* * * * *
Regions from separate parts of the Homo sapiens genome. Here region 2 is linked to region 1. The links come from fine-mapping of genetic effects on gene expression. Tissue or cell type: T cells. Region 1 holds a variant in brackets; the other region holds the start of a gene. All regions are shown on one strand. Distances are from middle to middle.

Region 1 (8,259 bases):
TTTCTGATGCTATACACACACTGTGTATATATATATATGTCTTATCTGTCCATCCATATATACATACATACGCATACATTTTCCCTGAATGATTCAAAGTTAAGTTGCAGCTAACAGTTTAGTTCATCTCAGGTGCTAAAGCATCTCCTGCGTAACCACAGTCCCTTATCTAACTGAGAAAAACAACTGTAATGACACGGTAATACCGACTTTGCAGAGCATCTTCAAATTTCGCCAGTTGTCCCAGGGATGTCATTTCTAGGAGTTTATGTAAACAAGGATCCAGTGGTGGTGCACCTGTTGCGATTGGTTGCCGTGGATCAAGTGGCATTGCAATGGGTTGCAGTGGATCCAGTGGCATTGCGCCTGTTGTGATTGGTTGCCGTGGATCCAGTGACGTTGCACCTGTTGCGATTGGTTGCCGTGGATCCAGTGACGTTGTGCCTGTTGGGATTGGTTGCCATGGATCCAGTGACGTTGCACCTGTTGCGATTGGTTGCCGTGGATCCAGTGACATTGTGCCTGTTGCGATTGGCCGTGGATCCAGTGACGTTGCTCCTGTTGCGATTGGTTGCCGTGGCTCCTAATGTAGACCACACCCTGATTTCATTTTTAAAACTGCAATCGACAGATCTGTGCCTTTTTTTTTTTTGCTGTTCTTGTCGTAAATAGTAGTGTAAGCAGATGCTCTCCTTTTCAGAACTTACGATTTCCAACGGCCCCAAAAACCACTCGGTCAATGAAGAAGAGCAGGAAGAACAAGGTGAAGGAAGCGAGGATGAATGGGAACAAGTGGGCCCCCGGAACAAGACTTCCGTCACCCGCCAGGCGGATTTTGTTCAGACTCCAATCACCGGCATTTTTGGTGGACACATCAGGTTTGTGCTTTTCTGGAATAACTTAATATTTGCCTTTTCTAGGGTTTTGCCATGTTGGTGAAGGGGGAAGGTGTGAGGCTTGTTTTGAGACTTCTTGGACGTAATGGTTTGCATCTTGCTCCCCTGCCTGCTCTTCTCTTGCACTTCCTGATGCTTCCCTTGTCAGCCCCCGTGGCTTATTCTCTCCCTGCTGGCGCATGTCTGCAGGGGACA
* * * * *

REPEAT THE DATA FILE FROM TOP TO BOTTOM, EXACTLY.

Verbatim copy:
Regions from separate parts of the Homo sapiens genome. Here region 2 is linked to region 1. The links come from fine-mapping of genetic effects on gene expression. Tissue or cell type: T cells. Region 1 holds a variant in brackets; the other region holds the start of a gene. All regions are shown on one strand. Distances are from middle to middle.

Region 1 (8,259 bases):
TTTCTGATGCTATACACACACTGTGTATATATATATATGTCTTATCTGTCCATCCATATATACATACATACGCATACATTTTCCCTGAATGATTCAAAGTTAAGTTGCAGCTAACAGTTTAGTTCATCTCAGGTGCTAAAGCATCTCCTGCGTAACCACAGTCCCTTATCTAACTGAGAAAAACAACTGTAATGACACGGTAATACCGACTTTGCAGAGCATCTTCAAATTTCGCCAGTTGTCCCAGGGATGTCATTTCTAGGAGTTTATGTAAACAAGGATCCAGTGGTGGTGCACCTGTTGCGATTGGTTGCCGTGGATCAAGTGGCATTGCAATGGGTTGCAGTGGATCCAGTGGCATTGCGCCTGTTGTGATTGGTTGCCGTGGATCCAGTGACGTTGCACCTGTTGCGATTGGTTGCCGTGGATCCAGTGACGTTGTGCCTGTTGGGATTGGTTGCCATGGATCCAGTGACGTTGCACCTGTTGCGATTGGTTGCCGTGGATCCAGTGACATTGTGCCTGTTGCGATTGGCCGTGGATCCAGTGACGTTGCTCCTGTTGCGATTGGTTGCCGTGGCTCCTAATGTAGACCACACCCTGATTTCATTTTTAAAACTGCAATCGACAGATCTGTGCCTTTTTTTTTTTTGCTGTTCTTGTCGTAAATAGTAGTGTAAGCAGATGCTCTCCTTTTCAGAACTTACGATTTCCAACGGCCCCAAAAACCACTCGGTCAATGAAGAAGAGCAGGAAGAACAAGGTGAAGGAAGCGAGGATGAATGGGAACAAGTGGGCCCCCGGAACAAGACTTCCGTCACCCGCCAGGCGGATTTTGTTCAGACTCCAATCACCGGCATTTTTGGTGGACACATCAGGTTTGTGCTTTTCTGGAATAACTTAATATTTGCCTTTTCTAGGGTTTTGCCATGTTGGTGAAGGGGGAAGGTGTGAGGCTTGTTTTGAGACTTCTTGGACGTAATGGTTTGCATCTTGCTCCCCTGCCTGCTCTTCTCTTGCACTTCCTGATGCTTCCCTTGTCAGCCCCCGTGGCTTATTCTCTCCCTGCTGGCGCATGTCTGCAGGGGACA